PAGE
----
Finally, defendant contends that the trial court erred by allowing into evidence testimony concerning the defendant’s “threat” *165to Eric Perry. On Friday, 19 May 1989, two days before trial, during an interview by the district attorney of State’s witness Eric Perry, Perry for the first time disclosed that at some time prior to the date of the murder, the defendant had made the statement: “If I [defendant] don’t get my family back soon, something bad is going to happen.” The district attorney immediately contacted defense counsel by telephone and disclosed the existence of the statement. Defendant argues that pursuant to the discovery statute, N.C.G.S. § 15A-903 (1988), and because of noncompliance by the State with the discovery deadline imposed by the trial court, the statement containing the threat made by defendant to Eric Perry should not have been admitted. We disagree.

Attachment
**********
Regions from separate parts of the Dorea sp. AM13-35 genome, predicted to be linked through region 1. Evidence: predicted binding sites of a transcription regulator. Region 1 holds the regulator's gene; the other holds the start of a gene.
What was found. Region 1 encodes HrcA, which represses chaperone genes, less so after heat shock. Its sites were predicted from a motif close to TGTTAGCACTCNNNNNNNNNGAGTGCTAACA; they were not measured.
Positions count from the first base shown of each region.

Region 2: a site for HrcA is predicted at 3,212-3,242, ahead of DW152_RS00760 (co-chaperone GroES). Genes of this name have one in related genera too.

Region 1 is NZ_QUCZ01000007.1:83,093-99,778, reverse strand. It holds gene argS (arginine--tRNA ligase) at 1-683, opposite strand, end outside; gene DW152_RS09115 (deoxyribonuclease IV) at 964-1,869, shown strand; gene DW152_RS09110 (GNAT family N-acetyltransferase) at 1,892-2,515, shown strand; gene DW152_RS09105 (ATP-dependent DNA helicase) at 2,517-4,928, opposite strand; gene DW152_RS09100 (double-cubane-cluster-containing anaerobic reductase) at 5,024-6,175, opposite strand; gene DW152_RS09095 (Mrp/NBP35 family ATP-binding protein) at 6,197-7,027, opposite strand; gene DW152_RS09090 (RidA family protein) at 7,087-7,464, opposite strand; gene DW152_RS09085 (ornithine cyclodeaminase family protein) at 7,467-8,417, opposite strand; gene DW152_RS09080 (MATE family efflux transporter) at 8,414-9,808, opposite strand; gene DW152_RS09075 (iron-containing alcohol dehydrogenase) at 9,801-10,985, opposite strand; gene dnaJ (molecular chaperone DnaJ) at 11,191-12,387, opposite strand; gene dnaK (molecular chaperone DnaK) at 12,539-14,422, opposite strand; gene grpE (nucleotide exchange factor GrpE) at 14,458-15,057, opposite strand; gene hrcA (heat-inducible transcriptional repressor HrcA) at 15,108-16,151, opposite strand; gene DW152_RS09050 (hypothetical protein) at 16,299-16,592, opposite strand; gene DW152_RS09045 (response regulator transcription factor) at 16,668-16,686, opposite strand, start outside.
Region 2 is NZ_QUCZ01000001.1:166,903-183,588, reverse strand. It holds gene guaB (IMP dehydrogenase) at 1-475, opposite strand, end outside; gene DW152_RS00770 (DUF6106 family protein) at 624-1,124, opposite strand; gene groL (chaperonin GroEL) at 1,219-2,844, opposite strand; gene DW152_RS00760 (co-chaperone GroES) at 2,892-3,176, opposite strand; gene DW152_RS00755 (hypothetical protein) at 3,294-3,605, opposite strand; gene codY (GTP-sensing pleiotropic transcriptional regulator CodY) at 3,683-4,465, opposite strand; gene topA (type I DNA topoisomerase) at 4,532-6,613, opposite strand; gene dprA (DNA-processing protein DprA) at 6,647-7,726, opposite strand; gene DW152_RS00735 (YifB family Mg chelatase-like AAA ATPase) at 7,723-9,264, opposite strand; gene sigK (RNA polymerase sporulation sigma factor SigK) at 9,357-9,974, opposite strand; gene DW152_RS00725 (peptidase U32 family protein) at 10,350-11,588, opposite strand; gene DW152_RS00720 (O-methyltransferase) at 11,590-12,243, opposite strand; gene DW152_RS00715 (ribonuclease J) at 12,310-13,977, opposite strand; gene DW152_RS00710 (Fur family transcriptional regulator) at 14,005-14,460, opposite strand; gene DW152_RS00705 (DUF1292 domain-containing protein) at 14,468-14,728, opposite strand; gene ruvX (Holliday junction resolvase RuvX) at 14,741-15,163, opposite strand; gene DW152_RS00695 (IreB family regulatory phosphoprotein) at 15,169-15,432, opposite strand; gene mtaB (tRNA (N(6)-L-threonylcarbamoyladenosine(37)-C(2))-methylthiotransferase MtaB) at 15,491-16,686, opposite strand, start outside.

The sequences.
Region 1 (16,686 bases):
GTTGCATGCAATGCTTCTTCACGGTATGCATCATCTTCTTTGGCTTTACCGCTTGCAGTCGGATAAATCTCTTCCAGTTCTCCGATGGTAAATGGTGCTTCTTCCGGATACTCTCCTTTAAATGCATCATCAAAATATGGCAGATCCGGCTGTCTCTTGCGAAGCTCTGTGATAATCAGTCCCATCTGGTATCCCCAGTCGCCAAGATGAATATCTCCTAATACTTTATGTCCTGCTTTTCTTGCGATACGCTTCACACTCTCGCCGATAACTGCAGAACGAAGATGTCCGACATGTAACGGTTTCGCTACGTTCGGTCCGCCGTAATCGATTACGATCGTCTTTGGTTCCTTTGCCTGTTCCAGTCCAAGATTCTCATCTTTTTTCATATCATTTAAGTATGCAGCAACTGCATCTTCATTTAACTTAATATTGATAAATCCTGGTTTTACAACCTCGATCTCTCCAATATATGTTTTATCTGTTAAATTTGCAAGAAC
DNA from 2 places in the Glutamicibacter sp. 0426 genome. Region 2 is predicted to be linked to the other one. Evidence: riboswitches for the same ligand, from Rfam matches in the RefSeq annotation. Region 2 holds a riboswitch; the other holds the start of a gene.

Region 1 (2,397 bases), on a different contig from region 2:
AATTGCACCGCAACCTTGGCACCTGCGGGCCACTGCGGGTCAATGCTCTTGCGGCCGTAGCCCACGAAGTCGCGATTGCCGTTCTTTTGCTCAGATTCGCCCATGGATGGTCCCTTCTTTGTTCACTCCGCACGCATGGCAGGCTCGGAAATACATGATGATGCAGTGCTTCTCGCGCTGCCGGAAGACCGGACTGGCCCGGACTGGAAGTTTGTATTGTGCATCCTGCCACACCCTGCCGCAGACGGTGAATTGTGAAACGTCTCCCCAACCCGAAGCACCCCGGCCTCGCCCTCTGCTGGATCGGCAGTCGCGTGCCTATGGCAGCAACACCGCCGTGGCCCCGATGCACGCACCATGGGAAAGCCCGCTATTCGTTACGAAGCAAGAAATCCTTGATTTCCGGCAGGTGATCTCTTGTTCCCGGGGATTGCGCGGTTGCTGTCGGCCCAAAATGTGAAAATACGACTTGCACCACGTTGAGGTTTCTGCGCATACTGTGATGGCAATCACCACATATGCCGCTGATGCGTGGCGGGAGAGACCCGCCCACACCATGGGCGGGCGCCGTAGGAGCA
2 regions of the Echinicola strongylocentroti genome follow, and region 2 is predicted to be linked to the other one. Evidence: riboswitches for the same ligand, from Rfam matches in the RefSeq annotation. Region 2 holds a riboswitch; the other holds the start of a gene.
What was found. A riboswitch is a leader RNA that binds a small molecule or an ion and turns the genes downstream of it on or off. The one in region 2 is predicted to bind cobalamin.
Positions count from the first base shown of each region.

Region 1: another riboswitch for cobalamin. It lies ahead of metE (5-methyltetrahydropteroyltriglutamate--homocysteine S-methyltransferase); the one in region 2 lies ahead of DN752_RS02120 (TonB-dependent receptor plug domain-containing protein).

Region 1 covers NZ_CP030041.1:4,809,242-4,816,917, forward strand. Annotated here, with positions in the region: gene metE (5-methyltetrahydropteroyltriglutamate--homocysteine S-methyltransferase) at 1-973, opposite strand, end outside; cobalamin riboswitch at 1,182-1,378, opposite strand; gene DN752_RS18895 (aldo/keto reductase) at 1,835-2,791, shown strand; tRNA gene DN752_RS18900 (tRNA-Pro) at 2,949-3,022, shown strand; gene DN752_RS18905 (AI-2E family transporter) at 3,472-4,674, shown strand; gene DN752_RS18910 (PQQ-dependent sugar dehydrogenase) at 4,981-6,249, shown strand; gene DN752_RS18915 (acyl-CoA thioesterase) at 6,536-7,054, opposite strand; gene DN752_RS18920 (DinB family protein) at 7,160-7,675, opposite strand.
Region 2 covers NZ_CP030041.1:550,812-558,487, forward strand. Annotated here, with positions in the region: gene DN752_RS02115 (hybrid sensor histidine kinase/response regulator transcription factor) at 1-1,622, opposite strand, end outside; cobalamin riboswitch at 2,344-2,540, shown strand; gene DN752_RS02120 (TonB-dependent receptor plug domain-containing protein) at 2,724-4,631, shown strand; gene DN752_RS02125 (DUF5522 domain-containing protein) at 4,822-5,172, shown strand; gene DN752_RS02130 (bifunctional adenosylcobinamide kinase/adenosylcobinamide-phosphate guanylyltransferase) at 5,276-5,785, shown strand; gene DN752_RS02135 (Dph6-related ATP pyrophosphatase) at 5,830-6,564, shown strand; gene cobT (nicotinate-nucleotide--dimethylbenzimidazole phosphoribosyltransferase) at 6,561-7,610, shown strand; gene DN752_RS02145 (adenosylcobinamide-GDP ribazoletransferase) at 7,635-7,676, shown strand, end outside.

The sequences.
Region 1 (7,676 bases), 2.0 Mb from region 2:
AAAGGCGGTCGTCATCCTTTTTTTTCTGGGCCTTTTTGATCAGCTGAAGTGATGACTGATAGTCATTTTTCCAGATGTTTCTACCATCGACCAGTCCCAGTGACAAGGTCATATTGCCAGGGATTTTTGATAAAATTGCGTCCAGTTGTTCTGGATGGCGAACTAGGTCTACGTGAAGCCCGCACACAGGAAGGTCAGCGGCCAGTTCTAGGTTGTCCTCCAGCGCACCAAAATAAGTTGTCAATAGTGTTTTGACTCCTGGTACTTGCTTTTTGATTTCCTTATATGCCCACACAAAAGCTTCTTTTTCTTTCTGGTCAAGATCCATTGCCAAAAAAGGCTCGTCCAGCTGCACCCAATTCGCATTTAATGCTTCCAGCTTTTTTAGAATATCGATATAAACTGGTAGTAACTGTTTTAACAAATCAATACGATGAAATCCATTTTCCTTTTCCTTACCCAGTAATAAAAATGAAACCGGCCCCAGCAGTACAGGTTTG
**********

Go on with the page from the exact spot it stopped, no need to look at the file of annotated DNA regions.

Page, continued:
N.C.G.S. § 15A-903(a)(2) requires the State to disclose to the defendant the substance of any relevant statement made by the defendant which is in the possession of the State and the existence of which is known to the prosecutor. This subsection provides, in part:
If the statement was made to a person other than a law-enforcement officer and if the statement is then known to the State, the State must divulge the substance of the statement no later than 12 o’clock noon, on Wednesday prior to the beginning of the week during which the case is calendared for trial.